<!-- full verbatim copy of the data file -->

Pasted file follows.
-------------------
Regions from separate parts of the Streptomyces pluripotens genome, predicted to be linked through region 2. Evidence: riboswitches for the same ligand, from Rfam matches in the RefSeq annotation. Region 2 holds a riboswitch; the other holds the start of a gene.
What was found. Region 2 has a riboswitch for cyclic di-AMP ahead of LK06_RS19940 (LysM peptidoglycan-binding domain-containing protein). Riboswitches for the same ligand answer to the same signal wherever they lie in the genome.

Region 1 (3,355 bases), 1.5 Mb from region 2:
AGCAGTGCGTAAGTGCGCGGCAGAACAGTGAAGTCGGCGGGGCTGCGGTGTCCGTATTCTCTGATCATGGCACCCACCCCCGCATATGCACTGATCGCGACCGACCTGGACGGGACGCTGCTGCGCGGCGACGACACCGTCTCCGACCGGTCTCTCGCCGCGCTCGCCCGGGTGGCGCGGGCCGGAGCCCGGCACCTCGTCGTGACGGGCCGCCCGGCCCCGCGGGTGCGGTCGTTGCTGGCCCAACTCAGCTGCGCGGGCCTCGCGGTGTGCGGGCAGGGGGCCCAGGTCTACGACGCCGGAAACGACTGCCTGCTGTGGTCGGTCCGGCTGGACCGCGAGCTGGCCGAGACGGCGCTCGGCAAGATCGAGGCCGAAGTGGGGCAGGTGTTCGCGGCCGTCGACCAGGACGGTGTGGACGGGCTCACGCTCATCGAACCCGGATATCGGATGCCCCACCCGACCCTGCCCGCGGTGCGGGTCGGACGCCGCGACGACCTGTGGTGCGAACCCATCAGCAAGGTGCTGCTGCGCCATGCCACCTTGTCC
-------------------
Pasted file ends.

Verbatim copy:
Regions from separate parts of the Streptomyces pluripotens genome, predicted to be linked through region 2. Evidence: riboswitches for the same ligand, from Rfam matches in the RefSeq annotation. Region 2 holds a riboswitch; the other holds the start of a gene.
What was found. Region 2 has a riboswitch for cyclic di-AMP ahead of LK06_RS19940 (LysM peptidoglycan-binding domain-containing protein). Riboswitches for the same ligand answer to the same signal wherever they lie in the genome.

Region 1 (3,355 bases), 1.5 Mb from region 2:
AGCAGTGCGTAAGTGCGCGGCAGAACAGTGAAGTCGGCGGGGCTGCGGTGTCCGTATTCTCTGATCATGGCACCCACCCCCGCATATGCACTGATCGCGACCGACCTGGACGGGACGCTGCTGCGCGGCGACGACACCGTCTCCGACCGGTCTCTCGCCGCGCTCGCCCGGGTGGCGCGGGCCGGAGCCCGGCACCTCGTCGTGACGGGCCGCCCGGCCCCGCGGGTGCGGTCGTTGCTGGCCCAACTCAGCTGCGCGGGCCTCGCGGTGTGCGGGCAGGGGGCCCAGGTCTACGACGCCGGAAACGACTGCCTGCTGTGGTCGGTCCGGCTGGACCGCGAGCTGGCCGAGACGGCGCTCGGCAAGATCGAGGCCGAAGTGGGGCAGGTGTTCGCGGCCGTCGACCAGGACGGTGTGGACGGGCTCACGCTCATCGAACCCGGATATCGGATGCCCCACCCGACCCTGCCCGCGGTGCGGGTCGGACGCCGCGACGACCTGTGGTGCGAACCCATCAGCAAGGTGCTGCTGCGCCATGCCACCTTGTCC